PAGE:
Exidy Sorcerer: The 8-Track Computer
By James Grahame
The Zilog Z-80 powered Sorcerer was built by arcade game maker Exidy. The machine was unremarkable, except for one thing -- it was the first home computer with a ROM cartridge port for instant program access (most home users struggled with slow, error-prone cassette tape storage in the late 1970s).
The designers cleverly re-purposed 8-track tape shells to hold the ROM cartridge circuit board and a Microsoft BASIC cartridge was included with every unit.
The January, 1979 issue of Creative Computing reported, "The real grabber was what appeared to be an 8-track tape cartridge plugged into the side of the machine. As the salesman was quick to point out, the cartridge didn't contain tape - it held the BASIC language in read-only memory (ROM). And, in the future, other languages and utility programs would become available in the same format, so that they could be instantly swapped with the BASIC, simply by unplugging one cartridge and plugging in a new language. This feature, combined with a really extensive keyboard providing instant access to graphics as well as alphanumeric characters, led me to fall instantly in love with the Sorcerer Computer."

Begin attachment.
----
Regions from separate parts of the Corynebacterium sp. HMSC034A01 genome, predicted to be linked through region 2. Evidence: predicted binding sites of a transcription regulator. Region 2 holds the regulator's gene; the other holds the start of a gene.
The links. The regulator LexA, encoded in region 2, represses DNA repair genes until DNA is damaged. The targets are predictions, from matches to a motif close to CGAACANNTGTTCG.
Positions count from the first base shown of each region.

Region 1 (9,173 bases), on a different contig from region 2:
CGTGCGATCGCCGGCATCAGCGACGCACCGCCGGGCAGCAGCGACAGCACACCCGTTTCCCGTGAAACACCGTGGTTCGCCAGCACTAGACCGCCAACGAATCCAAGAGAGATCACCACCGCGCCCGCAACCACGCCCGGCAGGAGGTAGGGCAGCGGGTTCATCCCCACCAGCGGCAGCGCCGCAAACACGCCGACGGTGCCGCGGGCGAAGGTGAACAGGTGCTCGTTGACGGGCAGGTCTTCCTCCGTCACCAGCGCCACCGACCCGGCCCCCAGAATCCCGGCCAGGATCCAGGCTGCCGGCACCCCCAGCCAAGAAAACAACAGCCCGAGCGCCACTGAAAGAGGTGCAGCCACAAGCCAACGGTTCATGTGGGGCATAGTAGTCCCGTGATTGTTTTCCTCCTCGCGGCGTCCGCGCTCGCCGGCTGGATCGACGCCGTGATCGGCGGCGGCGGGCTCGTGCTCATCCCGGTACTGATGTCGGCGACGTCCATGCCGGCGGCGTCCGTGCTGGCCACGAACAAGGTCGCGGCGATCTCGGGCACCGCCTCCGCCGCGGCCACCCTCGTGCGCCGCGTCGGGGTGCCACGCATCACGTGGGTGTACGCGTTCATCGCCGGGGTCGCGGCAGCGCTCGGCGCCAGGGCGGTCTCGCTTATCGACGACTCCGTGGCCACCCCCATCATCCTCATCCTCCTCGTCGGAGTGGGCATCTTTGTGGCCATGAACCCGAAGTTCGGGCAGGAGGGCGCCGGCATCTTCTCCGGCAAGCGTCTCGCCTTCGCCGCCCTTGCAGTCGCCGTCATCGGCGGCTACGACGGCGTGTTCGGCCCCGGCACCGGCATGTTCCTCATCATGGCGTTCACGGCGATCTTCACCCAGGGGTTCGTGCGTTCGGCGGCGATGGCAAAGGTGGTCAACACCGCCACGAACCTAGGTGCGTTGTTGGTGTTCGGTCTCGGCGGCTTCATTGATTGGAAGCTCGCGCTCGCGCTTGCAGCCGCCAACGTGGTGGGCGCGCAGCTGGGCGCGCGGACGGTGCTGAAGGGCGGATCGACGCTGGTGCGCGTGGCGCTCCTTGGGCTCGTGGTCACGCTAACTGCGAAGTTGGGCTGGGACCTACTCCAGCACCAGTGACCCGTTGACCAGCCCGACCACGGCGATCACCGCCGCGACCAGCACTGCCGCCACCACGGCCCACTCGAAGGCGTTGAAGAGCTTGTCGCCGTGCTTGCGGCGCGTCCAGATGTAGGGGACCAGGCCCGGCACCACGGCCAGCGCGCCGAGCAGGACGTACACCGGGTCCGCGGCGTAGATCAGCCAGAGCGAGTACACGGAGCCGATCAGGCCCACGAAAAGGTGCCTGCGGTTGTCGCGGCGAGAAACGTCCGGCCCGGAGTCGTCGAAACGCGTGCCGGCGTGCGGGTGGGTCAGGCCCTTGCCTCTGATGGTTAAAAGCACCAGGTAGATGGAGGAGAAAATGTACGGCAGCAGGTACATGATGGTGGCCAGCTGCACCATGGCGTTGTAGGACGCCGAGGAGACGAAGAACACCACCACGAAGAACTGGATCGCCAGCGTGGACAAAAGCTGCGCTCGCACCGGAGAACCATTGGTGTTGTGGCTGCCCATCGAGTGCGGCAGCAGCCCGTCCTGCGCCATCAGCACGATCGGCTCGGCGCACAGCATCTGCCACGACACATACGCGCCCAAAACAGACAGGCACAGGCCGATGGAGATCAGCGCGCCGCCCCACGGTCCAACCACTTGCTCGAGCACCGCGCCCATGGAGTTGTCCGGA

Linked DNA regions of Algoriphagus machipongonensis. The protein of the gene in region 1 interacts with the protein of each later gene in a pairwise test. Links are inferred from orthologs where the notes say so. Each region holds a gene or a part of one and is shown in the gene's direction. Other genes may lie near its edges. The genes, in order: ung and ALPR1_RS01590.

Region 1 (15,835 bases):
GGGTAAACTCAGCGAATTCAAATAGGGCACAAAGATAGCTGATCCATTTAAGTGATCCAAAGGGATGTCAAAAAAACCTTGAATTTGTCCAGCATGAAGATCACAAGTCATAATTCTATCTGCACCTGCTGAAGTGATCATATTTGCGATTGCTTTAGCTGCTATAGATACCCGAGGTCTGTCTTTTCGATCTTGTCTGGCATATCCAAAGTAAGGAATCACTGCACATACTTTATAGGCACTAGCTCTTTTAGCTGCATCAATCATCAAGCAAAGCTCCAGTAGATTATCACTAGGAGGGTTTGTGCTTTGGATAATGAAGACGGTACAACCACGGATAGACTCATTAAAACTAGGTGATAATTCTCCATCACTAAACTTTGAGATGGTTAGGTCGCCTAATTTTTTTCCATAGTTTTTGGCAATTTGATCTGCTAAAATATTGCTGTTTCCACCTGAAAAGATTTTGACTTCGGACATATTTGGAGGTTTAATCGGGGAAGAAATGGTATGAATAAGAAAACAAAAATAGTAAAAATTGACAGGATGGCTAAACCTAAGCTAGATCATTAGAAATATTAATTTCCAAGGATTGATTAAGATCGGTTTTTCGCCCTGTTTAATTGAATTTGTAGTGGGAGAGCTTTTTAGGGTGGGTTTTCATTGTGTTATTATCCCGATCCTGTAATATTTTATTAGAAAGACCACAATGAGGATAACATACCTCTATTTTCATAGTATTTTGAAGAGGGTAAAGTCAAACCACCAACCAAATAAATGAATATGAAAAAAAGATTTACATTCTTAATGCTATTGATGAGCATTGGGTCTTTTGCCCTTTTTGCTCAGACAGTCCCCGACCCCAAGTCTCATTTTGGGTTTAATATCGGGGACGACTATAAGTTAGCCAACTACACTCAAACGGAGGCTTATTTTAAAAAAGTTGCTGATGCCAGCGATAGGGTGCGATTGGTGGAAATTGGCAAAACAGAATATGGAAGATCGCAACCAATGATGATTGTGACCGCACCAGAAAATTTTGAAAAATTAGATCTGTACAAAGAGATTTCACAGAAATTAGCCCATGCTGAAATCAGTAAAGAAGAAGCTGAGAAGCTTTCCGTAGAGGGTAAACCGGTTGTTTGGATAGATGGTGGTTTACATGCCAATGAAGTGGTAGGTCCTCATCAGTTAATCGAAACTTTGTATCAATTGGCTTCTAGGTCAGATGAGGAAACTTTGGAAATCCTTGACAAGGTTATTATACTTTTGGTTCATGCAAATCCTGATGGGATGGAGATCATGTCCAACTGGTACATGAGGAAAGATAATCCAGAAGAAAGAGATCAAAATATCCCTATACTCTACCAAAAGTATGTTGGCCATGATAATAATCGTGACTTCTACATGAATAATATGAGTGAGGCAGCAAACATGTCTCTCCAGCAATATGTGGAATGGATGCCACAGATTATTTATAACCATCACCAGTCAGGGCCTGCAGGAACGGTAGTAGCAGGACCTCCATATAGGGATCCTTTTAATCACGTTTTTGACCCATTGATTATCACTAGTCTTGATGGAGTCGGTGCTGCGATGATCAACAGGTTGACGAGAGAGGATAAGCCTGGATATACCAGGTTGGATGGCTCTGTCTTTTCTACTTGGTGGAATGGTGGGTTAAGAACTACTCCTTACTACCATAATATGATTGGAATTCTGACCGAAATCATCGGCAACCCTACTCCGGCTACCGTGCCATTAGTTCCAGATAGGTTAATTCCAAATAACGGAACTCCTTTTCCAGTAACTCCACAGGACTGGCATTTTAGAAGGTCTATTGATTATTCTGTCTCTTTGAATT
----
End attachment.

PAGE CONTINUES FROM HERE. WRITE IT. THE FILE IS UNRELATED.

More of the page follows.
The base Sorcerer retailed for $895 with 8K RAM (expandable to 32K) and an expansion chassis was available to allow the use of S-100 expansion boards. The machine ran the CP/M operating system, which was extremely popular with hardcore hobbyists and business users. It generated a 64 x 30 character monochrome display with a fairly impressive 512×240 graphic mode.
Exidy walked away from the home computer market in 1980, unable to compete with machines like the Apple II, which offered color graphics and built-in expansion (including a remarkably affordable floppy drive controller designed by Steve Wozniak).
The Sorcerer and other classics are featured in Maximum PC's Dawn of the Personal Computer: From Altair to the IBM PC